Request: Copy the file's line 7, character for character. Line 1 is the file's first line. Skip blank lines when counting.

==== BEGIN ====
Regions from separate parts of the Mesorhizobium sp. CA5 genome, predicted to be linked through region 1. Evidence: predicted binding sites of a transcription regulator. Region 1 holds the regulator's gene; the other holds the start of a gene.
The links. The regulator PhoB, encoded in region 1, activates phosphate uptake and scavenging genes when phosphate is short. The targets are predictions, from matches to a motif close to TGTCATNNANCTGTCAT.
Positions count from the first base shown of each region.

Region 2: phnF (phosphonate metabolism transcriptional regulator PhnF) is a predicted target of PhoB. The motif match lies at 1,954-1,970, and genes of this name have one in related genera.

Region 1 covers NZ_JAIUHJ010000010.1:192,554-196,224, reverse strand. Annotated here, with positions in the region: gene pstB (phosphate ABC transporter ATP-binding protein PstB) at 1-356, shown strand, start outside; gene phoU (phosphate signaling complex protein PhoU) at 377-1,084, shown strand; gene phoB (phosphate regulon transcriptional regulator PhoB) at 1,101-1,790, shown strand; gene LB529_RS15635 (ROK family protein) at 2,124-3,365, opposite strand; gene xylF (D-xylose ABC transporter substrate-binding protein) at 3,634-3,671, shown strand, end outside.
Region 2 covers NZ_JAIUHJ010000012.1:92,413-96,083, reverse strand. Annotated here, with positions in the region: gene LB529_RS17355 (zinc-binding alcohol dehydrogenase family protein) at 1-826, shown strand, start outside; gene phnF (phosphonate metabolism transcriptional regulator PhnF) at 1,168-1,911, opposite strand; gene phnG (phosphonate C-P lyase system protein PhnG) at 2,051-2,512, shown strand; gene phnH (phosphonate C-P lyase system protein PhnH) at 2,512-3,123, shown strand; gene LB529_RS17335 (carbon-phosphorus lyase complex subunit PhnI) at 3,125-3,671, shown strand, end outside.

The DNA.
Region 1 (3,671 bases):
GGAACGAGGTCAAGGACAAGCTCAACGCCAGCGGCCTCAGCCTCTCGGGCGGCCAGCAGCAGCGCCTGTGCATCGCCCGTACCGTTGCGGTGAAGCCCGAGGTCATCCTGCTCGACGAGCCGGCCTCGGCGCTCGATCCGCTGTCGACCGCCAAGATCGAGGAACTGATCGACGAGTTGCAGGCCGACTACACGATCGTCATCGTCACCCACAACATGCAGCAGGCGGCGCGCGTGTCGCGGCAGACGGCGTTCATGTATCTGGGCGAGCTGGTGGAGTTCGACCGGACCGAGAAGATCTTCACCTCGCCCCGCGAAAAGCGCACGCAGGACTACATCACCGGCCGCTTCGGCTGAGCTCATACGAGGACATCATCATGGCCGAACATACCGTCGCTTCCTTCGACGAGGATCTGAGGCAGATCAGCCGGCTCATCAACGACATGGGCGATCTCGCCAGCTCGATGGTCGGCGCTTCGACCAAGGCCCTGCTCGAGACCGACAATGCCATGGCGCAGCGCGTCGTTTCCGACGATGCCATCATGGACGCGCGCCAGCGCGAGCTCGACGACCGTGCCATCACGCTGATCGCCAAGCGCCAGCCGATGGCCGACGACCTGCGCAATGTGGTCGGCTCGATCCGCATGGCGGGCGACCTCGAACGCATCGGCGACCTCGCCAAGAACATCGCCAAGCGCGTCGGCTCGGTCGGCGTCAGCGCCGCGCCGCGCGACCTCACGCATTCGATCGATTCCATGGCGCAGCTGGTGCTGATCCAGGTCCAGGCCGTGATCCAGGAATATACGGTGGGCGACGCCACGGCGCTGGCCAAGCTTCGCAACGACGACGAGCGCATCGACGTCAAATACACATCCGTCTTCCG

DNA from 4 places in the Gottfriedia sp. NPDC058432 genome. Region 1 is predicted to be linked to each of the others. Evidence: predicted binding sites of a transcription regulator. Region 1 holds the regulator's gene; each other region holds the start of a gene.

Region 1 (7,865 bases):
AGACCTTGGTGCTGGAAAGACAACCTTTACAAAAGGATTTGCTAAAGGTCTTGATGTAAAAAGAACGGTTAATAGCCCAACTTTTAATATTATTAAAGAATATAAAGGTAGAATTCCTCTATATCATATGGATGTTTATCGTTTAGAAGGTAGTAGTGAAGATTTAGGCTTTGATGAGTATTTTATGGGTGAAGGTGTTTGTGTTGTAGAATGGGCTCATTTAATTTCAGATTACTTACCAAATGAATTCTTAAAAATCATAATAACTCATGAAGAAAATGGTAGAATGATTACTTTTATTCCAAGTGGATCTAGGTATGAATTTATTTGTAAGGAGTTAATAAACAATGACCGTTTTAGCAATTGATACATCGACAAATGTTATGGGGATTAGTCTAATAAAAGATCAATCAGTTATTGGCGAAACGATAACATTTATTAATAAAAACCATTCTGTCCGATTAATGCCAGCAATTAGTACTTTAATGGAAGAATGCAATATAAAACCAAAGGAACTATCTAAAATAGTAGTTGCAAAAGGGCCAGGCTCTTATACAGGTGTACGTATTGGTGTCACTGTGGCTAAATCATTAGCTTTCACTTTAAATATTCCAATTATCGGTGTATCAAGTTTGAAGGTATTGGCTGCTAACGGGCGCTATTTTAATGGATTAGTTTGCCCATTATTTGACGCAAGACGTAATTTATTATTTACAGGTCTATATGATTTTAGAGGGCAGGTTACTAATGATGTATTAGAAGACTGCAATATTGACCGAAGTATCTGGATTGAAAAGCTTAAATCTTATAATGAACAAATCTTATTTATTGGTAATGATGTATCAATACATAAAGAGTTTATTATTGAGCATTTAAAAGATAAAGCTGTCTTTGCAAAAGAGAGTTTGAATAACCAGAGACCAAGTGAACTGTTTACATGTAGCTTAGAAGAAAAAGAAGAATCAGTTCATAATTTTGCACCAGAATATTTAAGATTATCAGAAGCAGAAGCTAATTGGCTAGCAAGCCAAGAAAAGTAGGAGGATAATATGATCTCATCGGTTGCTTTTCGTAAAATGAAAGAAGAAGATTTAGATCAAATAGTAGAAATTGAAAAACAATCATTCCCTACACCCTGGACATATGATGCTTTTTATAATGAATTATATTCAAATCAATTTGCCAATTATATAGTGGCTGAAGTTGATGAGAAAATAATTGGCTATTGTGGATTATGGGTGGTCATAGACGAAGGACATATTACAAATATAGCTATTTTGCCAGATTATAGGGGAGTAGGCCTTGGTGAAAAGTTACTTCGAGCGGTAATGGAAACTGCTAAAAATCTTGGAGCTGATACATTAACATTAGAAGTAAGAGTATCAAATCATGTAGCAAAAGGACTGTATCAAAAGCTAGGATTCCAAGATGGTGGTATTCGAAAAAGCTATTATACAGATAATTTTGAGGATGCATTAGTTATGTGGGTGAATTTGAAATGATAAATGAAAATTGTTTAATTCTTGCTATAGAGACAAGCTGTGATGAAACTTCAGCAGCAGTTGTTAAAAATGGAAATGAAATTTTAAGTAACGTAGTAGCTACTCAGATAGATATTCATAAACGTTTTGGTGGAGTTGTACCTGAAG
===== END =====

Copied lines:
The DNA.